Take a hike: Designers head to the great outdoors

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Fashion followers have been supplanted into the wilds this season, as a host of designers head outward bound, says Rebecca Gonsalves

For many people, a couple of nights of booze-addled sleep at a festival is the closest they get to the great outdoors, while others may throw themselves into hiking with reckless abandon – figuratively only, hopefully. Regardless of your levels of physical fitness, there’s plenty of styling nous to be picked up from the sort of chap who is familiar with the business end of a crampon.

At Topman Design, Gordon Richardson’s design team put a fashion spin on traditionally function-led items. Parkas were oversized or cropped and saturated with juicy shades of orange and red, inspired by an odyssey to Tibet. The technical met the sublime as  waxed fabrics, proofed cotton and gilded leather compass-holders embellished the narrative of the journey, as did the influence of Tibetan printed boiled wool and abstract intarsia Ohm symbols.

At Louis Vuitton, Kim Jones took inspiration from the mountains. The men’s studio and style director succinctly analysed the creation of a collection for the luxury house: “A collection is often an actual journey for us; it comprises what you take with you and what you bring back, both physically and mentally, from the experience.

Literally speaking, the journey to autumn/winter 13’s quilted parkas, hiking boots and Sherpa-inspired accessories involved: “Travelling to the Himalayas for research. It was the mountain kingdom of Bhutan that still had that mystery surrounding it... it feels so exotic, almost from another time.”

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Another brand taking a trip back in time is Bally, which throughout the year has been celebrating the 60th anniversary of the historic first ascent of Mount Everest by Sir Edmund Hillary and Sherpa Tenzing Norgay – the latter shod in Bally. To mark the occasion, the Swiss brand recreated the duo’s base camp in a gated garden in central London, to showcase replica artefacts such as Tenzing’s reindeer boots.

While the daily commute is often challenging, it hardly rivals climbing the highest mountain in the world. Bally’s Everest collection is much more functional than just fashion, then, with three styles of boots based on traditional trekking and alpine styles.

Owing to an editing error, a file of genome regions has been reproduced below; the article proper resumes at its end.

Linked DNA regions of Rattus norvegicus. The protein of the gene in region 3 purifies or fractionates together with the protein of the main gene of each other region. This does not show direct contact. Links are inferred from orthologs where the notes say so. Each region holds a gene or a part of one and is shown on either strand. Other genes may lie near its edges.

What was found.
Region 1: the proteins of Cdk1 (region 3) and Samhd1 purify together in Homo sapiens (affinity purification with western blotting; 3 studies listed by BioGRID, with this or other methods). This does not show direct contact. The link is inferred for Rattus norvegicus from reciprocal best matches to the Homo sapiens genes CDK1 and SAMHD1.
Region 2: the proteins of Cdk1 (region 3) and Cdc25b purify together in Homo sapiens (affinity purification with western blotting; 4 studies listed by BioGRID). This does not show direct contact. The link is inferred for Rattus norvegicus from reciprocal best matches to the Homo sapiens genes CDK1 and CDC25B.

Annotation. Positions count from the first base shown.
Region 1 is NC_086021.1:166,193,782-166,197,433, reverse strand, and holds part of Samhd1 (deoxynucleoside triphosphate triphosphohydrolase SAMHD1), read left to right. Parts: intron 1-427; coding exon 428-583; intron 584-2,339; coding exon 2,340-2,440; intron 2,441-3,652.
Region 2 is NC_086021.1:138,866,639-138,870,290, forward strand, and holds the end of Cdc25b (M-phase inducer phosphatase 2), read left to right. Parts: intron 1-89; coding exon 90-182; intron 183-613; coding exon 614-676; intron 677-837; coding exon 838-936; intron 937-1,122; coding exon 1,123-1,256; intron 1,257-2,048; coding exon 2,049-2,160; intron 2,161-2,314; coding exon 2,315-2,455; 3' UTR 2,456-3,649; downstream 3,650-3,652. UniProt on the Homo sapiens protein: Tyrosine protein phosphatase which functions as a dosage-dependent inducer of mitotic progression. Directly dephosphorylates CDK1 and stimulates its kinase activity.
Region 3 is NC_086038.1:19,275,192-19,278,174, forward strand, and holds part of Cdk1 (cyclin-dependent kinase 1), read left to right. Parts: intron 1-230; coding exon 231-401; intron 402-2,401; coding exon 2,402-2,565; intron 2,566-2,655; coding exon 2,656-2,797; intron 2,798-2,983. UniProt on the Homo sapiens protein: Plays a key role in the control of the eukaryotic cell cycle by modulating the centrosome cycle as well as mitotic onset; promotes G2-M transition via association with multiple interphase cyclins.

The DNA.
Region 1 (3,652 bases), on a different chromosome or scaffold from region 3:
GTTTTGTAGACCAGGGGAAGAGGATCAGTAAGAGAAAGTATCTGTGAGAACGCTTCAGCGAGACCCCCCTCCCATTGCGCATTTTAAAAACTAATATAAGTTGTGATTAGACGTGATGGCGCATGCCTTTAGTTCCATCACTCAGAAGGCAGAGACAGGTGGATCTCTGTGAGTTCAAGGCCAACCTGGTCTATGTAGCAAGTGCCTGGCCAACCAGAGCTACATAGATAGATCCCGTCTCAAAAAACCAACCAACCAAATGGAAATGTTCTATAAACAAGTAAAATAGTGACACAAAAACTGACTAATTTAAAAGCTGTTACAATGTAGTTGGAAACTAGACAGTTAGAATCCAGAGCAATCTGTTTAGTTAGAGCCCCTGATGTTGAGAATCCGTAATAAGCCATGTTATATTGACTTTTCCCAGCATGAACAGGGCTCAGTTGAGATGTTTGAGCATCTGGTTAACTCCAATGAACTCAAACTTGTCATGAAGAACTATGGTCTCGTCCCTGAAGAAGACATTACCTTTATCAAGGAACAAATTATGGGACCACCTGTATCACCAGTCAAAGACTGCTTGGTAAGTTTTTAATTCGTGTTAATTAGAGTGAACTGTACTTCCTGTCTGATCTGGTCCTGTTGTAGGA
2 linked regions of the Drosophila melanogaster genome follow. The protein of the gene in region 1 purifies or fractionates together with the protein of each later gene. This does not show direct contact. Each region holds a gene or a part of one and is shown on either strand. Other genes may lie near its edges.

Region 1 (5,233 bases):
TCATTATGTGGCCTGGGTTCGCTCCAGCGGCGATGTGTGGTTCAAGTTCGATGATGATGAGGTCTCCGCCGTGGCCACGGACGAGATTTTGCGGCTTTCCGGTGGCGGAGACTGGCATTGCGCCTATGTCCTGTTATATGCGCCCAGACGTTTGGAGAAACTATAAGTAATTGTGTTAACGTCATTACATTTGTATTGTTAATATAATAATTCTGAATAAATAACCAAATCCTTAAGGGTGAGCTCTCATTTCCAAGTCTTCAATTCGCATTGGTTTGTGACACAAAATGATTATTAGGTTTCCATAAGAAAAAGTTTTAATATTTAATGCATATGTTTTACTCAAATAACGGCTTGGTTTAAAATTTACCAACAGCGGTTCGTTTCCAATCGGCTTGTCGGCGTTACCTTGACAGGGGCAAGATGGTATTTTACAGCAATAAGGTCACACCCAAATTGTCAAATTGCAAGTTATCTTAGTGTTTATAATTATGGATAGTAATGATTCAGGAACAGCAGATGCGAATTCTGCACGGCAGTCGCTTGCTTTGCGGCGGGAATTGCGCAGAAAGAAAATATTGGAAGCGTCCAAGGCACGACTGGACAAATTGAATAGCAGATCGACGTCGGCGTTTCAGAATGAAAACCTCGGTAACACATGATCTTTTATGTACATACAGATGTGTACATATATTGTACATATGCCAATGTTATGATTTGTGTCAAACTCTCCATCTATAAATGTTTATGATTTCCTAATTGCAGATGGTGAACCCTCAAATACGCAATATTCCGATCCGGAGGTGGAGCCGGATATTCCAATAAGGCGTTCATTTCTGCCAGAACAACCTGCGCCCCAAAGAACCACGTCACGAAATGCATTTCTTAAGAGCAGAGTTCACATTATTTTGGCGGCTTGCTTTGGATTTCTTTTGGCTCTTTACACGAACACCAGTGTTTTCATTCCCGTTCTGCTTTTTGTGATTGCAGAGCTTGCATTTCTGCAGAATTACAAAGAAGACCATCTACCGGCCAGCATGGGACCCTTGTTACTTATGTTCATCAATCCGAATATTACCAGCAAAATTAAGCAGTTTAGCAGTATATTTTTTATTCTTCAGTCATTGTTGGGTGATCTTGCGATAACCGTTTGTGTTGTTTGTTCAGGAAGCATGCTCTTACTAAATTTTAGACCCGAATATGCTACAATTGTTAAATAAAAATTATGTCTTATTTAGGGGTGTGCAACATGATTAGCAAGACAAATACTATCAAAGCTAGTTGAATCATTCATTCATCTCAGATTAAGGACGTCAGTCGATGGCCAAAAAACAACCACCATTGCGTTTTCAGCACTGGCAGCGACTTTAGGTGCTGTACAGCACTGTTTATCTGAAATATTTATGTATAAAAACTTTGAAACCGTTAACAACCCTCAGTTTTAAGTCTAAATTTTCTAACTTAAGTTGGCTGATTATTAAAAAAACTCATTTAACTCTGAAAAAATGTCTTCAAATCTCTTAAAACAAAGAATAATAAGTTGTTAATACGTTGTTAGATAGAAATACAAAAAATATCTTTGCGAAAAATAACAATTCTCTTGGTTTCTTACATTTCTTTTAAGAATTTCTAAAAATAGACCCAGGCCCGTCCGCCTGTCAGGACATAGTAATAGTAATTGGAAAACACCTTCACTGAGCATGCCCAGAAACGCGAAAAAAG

Christopher Raeburn is a designer whose whole aesthetic germinated from his outward bound youth. Since he first launched his brand in 2008, Raeburn has consistently produced the sort of technically led designs that get fashion-loving adventurers in a spin. Throughout outerwear, woollens and accessories, function continuously informs Raeburn’s work, which has built a loyal following.

This season may have had a naval theme – with a bold use of red by the designer, alongside stripes and map-print silks teamed with indigo jeans – but these garments are intended to be multi-functional.

At Hermès, menswear artistic director Véronique Nichanian proposed a suitably luxurious take on the trail. Accents of yellow, orange and claret shot through the finest wool and cashmere pieces as slim trousers, fine-gauge intarsia striped knits and, perhaps most charmingly, high-visibility laces woven through the hook-and-eye fastenings of hiking boots. The usual clumpiness of such footwear had been refined by long-time collaborator Pierre Hardy, making them not only highly covetable, but no doubt ridiculously comfortable, too, as is the Hermès way.

Where the catwalks lead, the high street soon follows and the practicality of this trend fits in with a recent re-emergence of more traditional, outdoorsy dress that sees men everywhere from Dalston to the Dales wearing fisherman jumpers and flannel, not to mention the now obligatory Chris Bonington beard.

Chunky sweaters will soon be coming into season and natural fibres such as wool – or cashmere if you can stretch to it – are the best way to avoid feeling frazzled and sweaty as you go about your day. Down-filled parkas are proving popular with more than just Mods, while cords and similar soft-textured trousers are generally better at keeping out the chill than denim. They’re more flexible, too, should you be planning to enjoy the local land in all its autumnal glory.

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